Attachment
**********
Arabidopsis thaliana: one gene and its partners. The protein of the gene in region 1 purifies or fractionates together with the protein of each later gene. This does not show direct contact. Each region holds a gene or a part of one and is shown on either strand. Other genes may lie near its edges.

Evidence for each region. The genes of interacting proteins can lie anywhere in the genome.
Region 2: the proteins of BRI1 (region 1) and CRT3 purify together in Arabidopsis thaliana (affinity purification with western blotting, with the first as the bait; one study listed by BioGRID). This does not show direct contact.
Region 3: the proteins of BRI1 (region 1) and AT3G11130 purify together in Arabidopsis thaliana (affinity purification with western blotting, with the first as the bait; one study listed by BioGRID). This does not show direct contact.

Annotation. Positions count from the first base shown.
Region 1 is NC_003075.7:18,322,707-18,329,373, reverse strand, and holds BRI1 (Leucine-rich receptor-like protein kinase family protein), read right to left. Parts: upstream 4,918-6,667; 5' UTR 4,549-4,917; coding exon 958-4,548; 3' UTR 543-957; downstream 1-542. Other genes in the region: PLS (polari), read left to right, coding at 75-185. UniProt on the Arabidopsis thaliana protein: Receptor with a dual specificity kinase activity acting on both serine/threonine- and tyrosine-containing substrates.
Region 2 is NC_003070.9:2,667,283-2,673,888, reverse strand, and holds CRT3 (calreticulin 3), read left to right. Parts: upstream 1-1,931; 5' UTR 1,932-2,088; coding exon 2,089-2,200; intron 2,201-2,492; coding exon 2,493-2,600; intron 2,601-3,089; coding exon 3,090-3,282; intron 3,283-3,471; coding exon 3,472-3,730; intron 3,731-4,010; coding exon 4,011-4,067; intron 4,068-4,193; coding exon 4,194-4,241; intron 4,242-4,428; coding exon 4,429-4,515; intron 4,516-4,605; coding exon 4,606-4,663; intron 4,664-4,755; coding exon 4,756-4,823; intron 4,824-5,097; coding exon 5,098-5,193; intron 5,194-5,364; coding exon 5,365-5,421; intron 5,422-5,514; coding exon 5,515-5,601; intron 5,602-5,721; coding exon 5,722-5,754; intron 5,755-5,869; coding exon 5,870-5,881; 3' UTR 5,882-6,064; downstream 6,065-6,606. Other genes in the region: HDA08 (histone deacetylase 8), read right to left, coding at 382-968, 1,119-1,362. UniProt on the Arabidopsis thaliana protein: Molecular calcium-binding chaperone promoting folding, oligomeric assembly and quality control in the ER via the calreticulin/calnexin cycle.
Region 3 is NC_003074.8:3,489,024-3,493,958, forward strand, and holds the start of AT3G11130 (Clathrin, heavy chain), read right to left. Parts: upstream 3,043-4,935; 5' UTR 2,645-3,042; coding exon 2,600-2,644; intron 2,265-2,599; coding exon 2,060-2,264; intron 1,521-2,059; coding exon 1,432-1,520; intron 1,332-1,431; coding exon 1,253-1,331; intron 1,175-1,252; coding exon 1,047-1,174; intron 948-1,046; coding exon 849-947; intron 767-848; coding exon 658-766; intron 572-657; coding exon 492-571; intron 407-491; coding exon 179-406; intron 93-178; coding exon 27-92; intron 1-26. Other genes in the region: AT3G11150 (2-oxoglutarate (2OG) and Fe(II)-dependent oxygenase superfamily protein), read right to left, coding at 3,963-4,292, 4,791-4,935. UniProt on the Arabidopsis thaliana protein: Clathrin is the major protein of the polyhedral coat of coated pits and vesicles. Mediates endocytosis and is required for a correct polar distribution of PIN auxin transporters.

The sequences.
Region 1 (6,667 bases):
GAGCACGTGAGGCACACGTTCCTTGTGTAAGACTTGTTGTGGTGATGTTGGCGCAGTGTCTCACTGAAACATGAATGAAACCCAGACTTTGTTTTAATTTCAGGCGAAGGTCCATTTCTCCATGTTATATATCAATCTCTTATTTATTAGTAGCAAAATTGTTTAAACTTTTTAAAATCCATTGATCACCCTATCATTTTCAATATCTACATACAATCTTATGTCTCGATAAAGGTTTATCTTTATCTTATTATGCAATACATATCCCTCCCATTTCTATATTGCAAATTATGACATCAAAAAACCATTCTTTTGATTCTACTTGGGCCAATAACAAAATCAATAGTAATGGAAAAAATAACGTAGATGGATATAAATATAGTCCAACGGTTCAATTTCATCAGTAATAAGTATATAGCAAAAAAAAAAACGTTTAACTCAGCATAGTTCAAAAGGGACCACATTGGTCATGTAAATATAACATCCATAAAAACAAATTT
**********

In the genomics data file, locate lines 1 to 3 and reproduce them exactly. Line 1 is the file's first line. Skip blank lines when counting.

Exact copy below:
Arabidopsis thaliana: one gene and its partners. The protein of the gene in region 1 purifies or fractionates together with the protein of each later gene. This does not show direct contact. Each region holds a gene or a part of one and is shown on either strand. Other genes may lie near its edges.

Evidence for each region. The genes of interacting proteins can lie anywhere in the genome.
Region 2: the proteins of BRI1 (region 1) and CRT3 purify together in Arabidopsis thaliana (affinity purification with western blotting, with the first as the bait; one study listed by BioGRID). This does not show direct contact.